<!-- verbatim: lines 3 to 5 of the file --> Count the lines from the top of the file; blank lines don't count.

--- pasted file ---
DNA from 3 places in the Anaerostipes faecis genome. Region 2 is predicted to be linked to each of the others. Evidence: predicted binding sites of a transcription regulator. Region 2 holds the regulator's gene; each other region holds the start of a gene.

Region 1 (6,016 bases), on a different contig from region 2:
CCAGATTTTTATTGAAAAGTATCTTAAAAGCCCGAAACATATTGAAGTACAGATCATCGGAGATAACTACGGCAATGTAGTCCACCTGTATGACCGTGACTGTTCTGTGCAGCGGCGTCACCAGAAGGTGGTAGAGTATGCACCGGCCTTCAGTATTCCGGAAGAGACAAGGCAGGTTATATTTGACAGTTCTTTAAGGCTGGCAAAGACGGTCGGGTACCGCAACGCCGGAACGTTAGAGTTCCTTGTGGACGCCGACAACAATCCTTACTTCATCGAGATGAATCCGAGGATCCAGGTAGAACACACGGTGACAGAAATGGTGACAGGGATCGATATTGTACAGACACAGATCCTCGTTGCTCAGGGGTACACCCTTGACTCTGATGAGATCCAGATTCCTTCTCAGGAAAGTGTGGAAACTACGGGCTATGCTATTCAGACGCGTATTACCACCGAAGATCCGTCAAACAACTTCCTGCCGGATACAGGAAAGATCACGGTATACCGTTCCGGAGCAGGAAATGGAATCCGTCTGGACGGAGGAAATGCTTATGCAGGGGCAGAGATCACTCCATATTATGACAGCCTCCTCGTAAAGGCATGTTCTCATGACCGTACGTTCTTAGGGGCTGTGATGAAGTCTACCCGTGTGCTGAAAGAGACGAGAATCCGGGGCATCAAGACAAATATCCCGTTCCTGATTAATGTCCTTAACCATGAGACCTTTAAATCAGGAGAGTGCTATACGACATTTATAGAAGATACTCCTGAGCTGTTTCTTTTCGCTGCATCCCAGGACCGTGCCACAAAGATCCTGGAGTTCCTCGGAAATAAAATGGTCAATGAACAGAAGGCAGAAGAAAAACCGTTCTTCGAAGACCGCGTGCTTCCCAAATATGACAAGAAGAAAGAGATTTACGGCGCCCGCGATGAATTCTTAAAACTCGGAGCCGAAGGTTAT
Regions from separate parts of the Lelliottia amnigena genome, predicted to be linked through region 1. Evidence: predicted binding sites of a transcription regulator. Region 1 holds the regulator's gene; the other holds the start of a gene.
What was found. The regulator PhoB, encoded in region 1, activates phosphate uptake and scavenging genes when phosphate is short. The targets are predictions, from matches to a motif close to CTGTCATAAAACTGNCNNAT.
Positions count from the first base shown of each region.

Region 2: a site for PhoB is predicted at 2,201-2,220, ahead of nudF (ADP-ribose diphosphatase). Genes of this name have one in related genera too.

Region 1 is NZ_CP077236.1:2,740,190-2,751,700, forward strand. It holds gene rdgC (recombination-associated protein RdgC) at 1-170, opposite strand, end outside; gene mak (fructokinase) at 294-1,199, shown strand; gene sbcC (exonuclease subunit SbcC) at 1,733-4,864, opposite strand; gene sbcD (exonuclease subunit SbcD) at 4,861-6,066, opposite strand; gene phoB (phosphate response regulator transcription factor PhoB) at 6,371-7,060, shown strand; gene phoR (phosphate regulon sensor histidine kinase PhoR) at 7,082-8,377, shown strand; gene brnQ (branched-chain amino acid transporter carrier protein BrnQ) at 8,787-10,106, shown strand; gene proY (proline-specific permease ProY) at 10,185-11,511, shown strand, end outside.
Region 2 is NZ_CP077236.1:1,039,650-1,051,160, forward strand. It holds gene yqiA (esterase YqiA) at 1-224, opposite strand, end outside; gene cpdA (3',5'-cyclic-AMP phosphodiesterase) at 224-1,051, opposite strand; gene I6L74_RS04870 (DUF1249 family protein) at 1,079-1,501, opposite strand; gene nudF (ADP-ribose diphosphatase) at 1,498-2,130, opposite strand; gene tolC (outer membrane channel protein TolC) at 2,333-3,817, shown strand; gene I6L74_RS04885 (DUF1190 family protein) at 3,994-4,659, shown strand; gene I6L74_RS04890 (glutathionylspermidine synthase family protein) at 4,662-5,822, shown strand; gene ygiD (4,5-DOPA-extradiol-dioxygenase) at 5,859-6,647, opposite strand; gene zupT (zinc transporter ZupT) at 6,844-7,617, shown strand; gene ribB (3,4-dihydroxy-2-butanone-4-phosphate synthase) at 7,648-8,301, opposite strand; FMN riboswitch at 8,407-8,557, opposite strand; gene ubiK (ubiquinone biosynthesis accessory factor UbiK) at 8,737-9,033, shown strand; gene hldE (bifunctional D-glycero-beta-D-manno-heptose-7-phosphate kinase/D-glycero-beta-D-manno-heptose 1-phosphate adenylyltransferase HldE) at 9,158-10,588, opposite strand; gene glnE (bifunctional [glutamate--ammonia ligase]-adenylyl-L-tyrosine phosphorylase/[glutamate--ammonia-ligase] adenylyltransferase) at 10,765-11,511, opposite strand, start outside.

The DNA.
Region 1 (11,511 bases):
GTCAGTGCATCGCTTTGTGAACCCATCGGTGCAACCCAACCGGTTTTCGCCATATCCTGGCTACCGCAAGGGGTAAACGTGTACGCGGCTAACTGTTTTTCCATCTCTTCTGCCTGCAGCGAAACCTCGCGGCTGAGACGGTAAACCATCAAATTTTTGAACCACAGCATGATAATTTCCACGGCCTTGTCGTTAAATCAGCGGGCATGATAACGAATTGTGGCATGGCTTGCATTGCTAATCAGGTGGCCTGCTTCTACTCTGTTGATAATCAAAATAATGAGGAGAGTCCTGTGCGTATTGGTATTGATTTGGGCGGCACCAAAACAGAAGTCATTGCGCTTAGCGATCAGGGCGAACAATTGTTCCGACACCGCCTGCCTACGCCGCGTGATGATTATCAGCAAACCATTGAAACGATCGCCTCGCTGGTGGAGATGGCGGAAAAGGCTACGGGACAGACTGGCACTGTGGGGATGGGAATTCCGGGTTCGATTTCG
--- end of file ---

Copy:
CCAGATTTTTATTGAAAAGTATCTTAAAAGCCCGAAACATATTGAAGTACAGATCATCGGAGATAACTACGGCAATGTAGTCCACCTGTATGACCGTGACTGTTCTGTGCAGCGGCGTCACCAGAAGGTGGTAGAGTATGCACCGGCCTTCAGTATTCCGGAAGAGACAAGGCAGGTTATATTTGACAGTTCTTTAAGGCTGGCAAAGACGGTCGGGTACCGCAACGCCGGAACGTTAGAGTTCCTTGTGGACGCCGACAACAATCCTTACTTCATCGAGATGAATCCGAGGATCCAGGTAGAACACACGGTGACAGAAATGGTGACAGGGATCGATATTGTACAGACACAGATCCTCGTTGCTCAGGGGTACACCCTTGACTCTGATGAGATCCAGATTCCTTCTCAGGAAAGTGTGGAAACTACGGGCTATGCTATTCAGACGCGTATTACCACCGAAGATCCGTCAAACAACTTCCTGCCGGATACAGGAAAGATCACGGTATACCGTTCCGGAGCAGGAAATGGAATCCGTCTGGACGGAGGAAATGCTTATGCAGGGGCAGAGATCACTCCATATTATGACAGCCTCCTCGTAAAGGCATGTTCTCATGACCGTACGTTCTTAGGGGCTGTGATGAAGTCTACCCGTGTGCTGAAAGAGACGAGAATCCGGGGCATCAAGACAAATATCCCGTTCCTGATTAATGTCCTTAACCATGAGACCTTTAAATCAGGAGAGTGCTATACGACATTTATAGAAGATACTCCTGAGCTGTTTCTTTTCGCTGCATCCCAGGACCGTGCCACAAAGATCCTGGAGTTCCTCGGAAATAAAATGGTCAATGAACAGAAGGCAGAAGAAAAACCGTTCTTCGAAGACCGCGTGCTTCCCAAATATGACAAGAAGAAAGAGATTTACGGCGCCCGCGATGAATTCTTAAAACTCGGAGCCGAAGGTTAT
Regions from separate parts of the Lelliottia amnigena genome, predicted to be linked through region 1. Evidence: predicted binding sites of a transcription regulator. Region 1 holds the regulator's gene; the other holds the start of a gene.
What was found. The regulator PhoB, encoded in region 1, activates phosphate uptake and scavenging genes when phosphate is short. The targets are predictions, from matches to a motif close to CTGTCATAAAACTGNCNNAT.